“The property was making $200,000 a year in cash flow,” says Kadish.
All that changed when interest rates rose, driving the floating rate on the loan above 8 percent. Its mortgage payments doubled to more than $600,000. “That’s more than the building generates in rent,” says Kadish. Most bank lenders ask borrowers to maintain a debt service coverage ratios of at least 1.25x. “You have to find replacement financing to keep your properties.”
The hunt for new financing started with a new, permanent Freddie Mac or Fannie Mae loan. With an interest rate fixed at 5.5 to 6.0 percent, such a loan might cover 65 or 70 percent of the value of the building—much less than the amount of the existing bridge loan, which had covered 75 percent of the value, says Kadish.
Rescue capital from a preferred equity lender could fill part of the gap. But not all of it. Maverick identified four different small-balance, preferred equity lenders that quoted interest rates from 13 to 17 percent,” says Kadish. But the size of these loans was not enough to cover the amount needed by the borrowers.
Maverick spent six weeks fitting together different combinations of loans in an attempt to increase the total amount of loan proceeds, because different agency lenders have different underwriting criteria.
“The borrowers would have needed to bring another $1.2 million, on top of the preferred equity, on top of the new permanent loan,” says Kadish. Instead, the borrowers decided to put their property on the market for sale. “They decided to sell the building rather than write a check themselves.”
Kairos rescues 900 apartments
Kairos Investment Management Company, a real estate investment company based in Irvine, Calif., has already provided rescue capital to apartment investors in trouble.
Twelve months ago, Kairos provides $30 million to a portfolio of three garden apartment communities in suburban Philadelphia. Each has about 300 apartments, for a total of 900 units.
The owner of these properties had initially taken out a two-year bridge loan to pay for a value-added renovation, with options to extend. The aggressive loan covered 90 percent of the cost of the project. However, the coronavirus pandemic interrupted their plans. Lockdowns and the scarcity of workers and materials delayed the renovations and added new costs.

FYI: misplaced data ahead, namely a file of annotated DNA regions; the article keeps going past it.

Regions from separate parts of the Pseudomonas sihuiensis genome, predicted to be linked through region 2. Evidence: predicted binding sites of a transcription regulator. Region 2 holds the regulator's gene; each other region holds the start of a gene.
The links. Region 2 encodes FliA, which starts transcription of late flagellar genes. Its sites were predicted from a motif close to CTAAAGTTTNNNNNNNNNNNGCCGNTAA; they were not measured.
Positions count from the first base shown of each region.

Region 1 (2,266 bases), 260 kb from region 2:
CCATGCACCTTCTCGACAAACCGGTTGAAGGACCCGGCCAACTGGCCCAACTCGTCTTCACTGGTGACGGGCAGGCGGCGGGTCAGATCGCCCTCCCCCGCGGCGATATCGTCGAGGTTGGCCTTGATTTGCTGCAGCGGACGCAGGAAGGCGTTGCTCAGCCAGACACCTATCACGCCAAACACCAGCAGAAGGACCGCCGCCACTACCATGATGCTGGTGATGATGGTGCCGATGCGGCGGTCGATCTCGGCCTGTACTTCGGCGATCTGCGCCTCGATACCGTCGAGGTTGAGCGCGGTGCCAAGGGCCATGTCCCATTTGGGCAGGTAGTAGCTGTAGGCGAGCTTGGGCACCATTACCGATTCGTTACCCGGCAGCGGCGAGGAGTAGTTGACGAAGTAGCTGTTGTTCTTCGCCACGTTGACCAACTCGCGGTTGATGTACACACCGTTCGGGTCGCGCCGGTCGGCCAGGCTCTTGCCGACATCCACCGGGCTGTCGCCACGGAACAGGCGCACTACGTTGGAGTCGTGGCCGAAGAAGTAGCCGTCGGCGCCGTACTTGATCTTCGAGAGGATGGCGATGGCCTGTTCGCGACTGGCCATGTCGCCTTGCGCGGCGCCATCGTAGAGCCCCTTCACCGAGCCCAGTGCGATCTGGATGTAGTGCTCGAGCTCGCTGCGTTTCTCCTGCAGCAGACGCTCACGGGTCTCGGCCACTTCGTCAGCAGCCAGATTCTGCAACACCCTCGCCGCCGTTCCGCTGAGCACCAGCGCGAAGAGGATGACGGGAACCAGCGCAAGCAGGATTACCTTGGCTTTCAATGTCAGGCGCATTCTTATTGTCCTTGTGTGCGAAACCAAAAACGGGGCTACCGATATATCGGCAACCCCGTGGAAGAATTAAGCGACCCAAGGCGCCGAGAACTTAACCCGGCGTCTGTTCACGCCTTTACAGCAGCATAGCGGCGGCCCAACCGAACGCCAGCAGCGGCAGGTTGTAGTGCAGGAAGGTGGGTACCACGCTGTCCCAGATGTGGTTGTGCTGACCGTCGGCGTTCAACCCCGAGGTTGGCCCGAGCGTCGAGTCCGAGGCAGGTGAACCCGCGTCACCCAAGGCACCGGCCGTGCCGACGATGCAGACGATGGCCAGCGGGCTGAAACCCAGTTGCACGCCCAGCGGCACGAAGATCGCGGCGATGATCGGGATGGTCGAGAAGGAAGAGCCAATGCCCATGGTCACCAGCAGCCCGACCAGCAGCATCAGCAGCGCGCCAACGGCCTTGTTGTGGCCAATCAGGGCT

“The thing got delayed and they were out of their debt coverage ratio covenant,” says Carl Chang, founder and CEO of Kairos. “They got to the end of their two years and they couldn’t get their year extension because the numbers were no longer working.”
Kairos provided $30 million in preferred equity, with an effective interest rate of 18 percent. The funds paid down some of the existing construction loan, reduce the debt service owed by the property. “We got the extension done and they had enough capital now to complete the improvements,” says Chang. Rents improved, and recently the stabilized property was able to secure new permanent financing.
Having Kairos as partner helped the borrower achieve their goals in other ways than just the infusion of capital. Permanent lenders have toughened their underwriting standards over the last year of chaos on the capital markets. That includes the financial resources of loan sponsors. “We have big balance sheets so we help bring credibility with the agency lenders,” says Chang.
By completing deals like these, Kairos is able to target yields around 18 percent for its investors in its funds.
ANAX rescues stalled developments in NYC
ANAX Real Estate Partners plans to provide $200 million in rescue capital over the next 18 months to apartment properties in New York City that need an infusion of capital. Several large, private equity funds have entrusted ANAX with these millions. ANAX, itself an experienced developer, has identified a pipeline of about a half-dozen potential investments so far and has already issued three letters of intent.
Each of the properties that ANAX has considered so far is a partially-built multifamily development that no longer has enough capital to finish construction. In some cases construction has stopped entirely, and ANAX is working with at least one construction lender who seized an unfinished building.
These cases may be more extreme than the budget gaps apartment owners face in other parts of the country. However, they are similar in that in many cases, apartment owners have realized the value of their properties have changed as interest rates rose – taking some of their equity with it.
“In many cases, if you can get 50 percent of your equity back, isn’t that a win?,” says Eric Brody, founder and principal of ANAX, based in New York City. “We realized that with the way that the interest rates went up, I don’t care what the net operating income was, it did not cover the higher interest rate.”